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February 11, 2013 - Brian Collins
I must admit, when Instagram first launched, I resisted its call.
Instantly embraced by the 'hipsters' and their trademark iPhones, skinny jeans, thick-framed glasses, along with their daddy's money, the application took off.
I was in the midst of finishing up my Writing and Creative Writing degrees at Hope College, stubbornly on the cusp of hipster (not by choice, but by pre-existing style), and anti-iPhone. Thanks to my disgust towards Apple's 'simplistic functionality for everybody (who can afford our ridiculously priced products),' I never bought an iPhone and consequently never joined Instagram in college.
Then, years later, disaster struck.
Instagram on Android...
I was instantly hooked.
Living just outside of Detroit, I found myself surrounded by a landscape of disarray, decay, and despair (the ruins of the once great automotive industry and steadily declining sports teams) mixed with hopeful youthfulness and regenerative methods of self-repression (bars and clubs). [For example]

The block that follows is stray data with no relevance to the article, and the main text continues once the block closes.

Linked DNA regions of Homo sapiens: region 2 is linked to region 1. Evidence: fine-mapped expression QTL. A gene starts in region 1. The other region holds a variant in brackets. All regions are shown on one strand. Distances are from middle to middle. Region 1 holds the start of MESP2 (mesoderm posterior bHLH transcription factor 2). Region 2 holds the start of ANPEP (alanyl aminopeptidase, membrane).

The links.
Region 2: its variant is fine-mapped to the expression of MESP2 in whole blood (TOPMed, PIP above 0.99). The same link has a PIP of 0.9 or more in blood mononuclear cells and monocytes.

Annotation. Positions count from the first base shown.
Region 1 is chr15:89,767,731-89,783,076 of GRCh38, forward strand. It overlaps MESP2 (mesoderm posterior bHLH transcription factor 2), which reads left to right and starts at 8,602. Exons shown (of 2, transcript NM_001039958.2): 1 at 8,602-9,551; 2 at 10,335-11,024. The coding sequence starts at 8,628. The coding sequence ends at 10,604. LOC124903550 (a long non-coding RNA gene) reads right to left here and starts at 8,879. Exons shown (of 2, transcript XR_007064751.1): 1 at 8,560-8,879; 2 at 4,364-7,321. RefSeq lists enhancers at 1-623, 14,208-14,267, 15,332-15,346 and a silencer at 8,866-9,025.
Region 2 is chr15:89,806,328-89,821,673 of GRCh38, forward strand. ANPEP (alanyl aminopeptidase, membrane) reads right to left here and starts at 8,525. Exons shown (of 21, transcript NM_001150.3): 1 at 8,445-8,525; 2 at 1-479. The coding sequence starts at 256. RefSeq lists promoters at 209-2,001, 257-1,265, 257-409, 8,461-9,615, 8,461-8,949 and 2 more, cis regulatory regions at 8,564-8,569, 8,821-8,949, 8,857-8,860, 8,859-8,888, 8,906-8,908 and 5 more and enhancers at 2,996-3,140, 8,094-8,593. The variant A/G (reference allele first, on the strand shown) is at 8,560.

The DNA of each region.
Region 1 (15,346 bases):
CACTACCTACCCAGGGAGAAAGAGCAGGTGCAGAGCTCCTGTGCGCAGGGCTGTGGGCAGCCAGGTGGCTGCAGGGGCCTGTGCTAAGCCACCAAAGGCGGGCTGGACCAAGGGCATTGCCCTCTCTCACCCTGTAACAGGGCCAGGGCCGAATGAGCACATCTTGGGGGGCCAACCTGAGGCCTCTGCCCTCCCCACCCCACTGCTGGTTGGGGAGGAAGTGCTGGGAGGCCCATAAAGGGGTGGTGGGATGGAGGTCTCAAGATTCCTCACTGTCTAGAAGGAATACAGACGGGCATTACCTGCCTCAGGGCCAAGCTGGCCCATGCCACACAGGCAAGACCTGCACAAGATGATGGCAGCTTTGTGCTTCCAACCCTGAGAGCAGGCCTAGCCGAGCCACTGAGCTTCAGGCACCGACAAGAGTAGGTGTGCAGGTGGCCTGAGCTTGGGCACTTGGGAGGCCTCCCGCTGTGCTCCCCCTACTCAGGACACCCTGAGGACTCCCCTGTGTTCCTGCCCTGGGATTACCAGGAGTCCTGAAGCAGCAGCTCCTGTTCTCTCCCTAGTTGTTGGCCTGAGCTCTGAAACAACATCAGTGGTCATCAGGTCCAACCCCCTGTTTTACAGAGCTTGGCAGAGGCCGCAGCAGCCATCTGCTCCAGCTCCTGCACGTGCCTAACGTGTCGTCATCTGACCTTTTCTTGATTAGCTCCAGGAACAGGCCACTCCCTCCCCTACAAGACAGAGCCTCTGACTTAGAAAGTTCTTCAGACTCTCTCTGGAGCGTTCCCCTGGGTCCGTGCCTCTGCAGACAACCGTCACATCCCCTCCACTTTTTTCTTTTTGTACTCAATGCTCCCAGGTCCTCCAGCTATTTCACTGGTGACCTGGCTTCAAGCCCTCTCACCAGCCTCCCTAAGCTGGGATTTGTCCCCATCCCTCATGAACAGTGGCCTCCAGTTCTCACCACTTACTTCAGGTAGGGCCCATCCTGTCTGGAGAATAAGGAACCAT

It was the ultimate canvas.
Basically, I couldn't stop Instagramming life.
A tree became a tecnhicolor representation of nature, a beer bottle became a black and white symbol of hope, and a sunset with some powerlines became the background on my computer (see below).
Nowadays, Instagram is just a way of life. It's something I do when I wake up in the morning, it's something I do when I'm on my lunch break, and it's something I do as I try to fall asleep at night.
It's a reminder of what I've had and what I've left behind. It's a reminder of the good, the bad, the evil, and the downright hilarious.
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